Alberta Minute – Your weekly one-minute summary of Alberta politics.
This Week In Alberta:
- The Legislature is still on break for Summer, but various reviews and consultations are continuing, including the AHS review, and the Red Tape Reduction consultation.
- Monday will see the announcement of another new Committee, a Supervised Consumption Services Review Committee which will assess the impact that the facilities are having on communities before the government decides how to proceed on future sites.
- This week we will likely also see quite a bit of debate and discussion, and potentially a decision, on the future of the previous government’s auto insurance cap, which expires at the end of August. Government-mandated price caps aren’t usually a good idea, and in this case, it has basically led to good drivers subsidizing bad drivers.
Last Week In Alberta:
- The government appointed a large number of people to a large number of agencies, boards, and commissions (ABCs), and the opposition complained about their appointees being replaced. Rather than arguing about who serves on them, we’d prefer to have a real debate about which agencies, boards and commissions we can get rid of entirely!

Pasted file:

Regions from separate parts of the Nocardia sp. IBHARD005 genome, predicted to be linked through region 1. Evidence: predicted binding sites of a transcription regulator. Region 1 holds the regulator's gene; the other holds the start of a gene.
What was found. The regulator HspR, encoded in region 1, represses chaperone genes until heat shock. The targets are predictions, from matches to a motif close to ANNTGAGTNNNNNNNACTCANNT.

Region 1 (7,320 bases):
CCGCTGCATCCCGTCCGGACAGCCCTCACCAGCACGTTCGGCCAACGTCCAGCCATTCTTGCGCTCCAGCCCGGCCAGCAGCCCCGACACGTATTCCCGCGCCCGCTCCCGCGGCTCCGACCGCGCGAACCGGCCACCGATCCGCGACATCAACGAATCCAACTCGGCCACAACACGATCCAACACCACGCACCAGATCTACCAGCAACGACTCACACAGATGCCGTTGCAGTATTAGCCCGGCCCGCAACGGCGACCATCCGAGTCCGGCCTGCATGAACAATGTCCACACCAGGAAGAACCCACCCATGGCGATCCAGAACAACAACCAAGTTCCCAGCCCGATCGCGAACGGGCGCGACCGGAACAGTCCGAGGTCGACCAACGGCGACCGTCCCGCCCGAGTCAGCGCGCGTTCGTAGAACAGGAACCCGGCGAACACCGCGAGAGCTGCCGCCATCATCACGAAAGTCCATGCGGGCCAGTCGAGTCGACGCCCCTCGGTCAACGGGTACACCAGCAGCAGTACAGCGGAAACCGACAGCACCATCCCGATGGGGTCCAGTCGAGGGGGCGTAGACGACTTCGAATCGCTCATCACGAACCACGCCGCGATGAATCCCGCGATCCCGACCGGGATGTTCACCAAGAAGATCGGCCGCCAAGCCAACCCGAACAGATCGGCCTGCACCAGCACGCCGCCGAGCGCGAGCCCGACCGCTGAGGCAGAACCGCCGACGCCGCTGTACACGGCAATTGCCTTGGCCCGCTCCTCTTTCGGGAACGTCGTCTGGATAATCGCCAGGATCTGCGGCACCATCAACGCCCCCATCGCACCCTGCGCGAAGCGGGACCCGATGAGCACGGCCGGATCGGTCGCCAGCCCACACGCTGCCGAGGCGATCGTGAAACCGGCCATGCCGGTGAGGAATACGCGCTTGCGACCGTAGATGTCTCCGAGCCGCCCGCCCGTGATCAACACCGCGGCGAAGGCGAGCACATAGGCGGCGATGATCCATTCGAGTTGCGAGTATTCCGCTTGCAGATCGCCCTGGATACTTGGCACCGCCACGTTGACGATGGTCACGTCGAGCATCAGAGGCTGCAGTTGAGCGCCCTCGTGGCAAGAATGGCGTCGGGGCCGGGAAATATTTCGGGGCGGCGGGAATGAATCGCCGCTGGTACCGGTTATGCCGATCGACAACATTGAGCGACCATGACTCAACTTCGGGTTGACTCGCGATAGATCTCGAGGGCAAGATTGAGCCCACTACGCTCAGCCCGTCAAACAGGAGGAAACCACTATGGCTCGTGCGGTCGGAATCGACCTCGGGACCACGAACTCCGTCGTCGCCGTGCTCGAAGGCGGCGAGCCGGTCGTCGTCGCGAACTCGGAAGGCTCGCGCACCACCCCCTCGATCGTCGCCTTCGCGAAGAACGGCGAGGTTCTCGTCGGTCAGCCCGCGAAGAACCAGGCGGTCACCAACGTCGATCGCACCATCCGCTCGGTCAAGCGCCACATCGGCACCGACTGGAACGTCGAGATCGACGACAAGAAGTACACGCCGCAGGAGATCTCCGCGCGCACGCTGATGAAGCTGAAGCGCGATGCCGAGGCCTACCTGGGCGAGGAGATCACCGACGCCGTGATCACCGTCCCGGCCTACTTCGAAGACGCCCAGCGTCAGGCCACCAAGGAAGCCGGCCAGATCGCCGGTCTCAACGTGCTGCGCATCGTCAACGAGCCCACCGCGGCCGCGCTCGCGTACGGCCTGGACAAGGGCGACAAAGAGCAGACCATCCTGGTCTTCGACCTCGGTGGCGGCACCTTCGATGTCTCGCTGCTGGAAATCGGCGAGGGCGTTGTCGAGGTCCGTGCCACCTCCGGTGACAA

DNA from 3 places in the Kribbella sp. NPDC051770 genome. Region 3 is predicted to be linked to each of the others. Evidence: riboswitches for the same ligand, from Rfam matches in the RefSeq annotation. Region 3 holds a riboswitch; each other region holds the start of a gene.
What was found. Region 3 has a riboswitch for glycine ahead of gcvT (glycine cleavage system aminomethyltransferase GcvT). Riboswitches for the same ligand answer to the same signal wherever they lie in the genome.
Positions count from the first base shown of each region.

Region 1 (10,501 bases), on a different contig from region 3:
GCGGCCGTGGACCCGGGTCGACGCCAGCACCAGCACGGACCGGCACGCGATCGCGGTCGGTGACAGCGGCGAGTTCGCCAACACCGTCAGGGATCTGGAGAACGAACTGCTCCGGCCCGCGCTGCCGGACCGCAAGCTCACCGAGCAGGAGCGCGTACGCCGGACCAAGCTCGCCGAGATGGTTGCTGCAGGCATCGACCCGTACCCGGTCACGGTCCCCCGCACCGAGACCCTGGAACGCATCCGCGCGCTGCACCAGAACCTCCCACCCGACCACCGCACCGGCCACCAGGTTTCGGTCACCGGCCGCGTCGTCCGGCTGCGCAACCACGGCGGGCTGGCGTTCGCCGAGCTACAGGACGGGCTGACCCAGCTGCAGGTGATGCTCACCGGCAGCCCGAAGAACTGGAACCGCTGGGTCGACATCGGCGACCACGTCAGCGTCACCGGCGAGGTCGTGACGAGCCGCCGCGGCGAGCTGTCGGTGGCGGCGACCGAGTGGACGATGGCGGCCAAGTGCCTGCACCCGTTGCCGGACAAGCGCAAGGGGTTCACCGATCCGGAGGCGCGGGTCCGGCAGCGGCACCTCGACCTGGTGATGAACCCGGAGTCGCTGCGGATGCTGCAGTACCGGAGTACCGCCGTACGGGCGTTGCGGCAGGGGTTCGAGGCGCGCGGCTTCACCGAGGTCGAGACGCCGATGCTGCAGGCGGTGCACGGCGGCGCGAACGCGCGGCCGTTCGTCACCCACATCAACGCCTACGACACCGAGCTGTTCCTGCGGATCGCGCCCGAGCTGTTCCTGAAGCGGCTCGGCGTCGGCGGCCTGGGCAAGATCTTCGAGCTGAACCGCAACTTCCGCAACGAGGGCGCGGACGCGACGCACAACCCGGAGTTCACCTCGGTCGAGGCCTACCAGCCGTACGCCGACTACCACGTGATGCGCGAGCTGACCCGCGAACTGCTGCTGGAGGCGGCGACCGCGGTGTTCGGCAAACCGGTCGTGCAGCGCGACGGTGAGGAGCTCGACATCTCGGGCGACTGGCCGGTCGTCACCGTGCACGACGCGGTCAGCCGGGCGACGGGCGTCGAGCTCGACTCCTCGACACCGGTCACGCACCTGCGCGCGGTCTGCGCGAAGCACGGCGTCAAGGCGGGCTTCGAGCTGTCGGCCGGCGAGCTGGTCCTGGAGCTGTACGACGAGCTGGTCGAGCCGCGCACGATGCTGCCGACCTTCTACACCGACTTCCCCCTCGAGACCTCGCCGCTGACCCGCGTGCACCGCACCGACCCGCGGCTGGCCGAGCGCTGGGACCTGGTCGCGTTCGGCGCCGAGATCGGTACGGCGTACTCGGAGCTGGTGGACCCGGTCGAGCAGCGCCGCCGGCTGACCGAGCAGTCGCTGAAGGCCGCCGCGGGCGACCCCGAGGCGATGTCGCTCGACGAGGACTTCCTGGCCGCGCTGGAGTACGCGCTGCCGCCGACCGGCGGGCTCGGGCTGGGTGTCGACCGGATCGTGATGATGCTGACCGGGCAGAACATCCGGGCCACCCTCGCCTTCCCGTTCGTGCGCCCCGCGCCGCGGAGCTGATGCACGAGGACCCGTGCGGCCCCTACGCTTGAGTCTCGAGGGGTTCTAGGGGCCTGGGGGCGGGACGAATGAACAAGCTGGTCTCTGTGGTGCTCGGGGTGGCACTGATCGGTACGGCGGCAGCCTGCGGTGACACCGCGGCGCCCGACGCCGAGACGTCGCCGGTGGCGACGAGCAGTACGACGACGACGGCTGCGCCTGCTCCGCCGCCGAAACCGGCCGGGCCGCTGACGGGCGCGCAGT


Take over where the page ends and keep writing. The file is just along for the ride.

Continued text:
- The previous government loved to talk about how big oil and gas companies supported their carbon tax. New research from the US helps explain this phenomenon and provides further evidence for what many economists have argued for years. Big businesses don’t lobby for new taxes and regulations because they believe in them and the underlying cause. They lobby for them because they know that while the red tape and costs might hurt them a bit, they will hurt their smaller competitors a lot more, giving them an overall advantage in the long run.
- The government also appointed a panel to assess the impact of the previous government’s huge hikes in Alberta’s minimum wage. Despite some complaints from the left about the makeup of the panel, it’s nice to actually see some economists involved for once! This is another area where big businesses can often afford higher costs, but their smaller competitors can’t.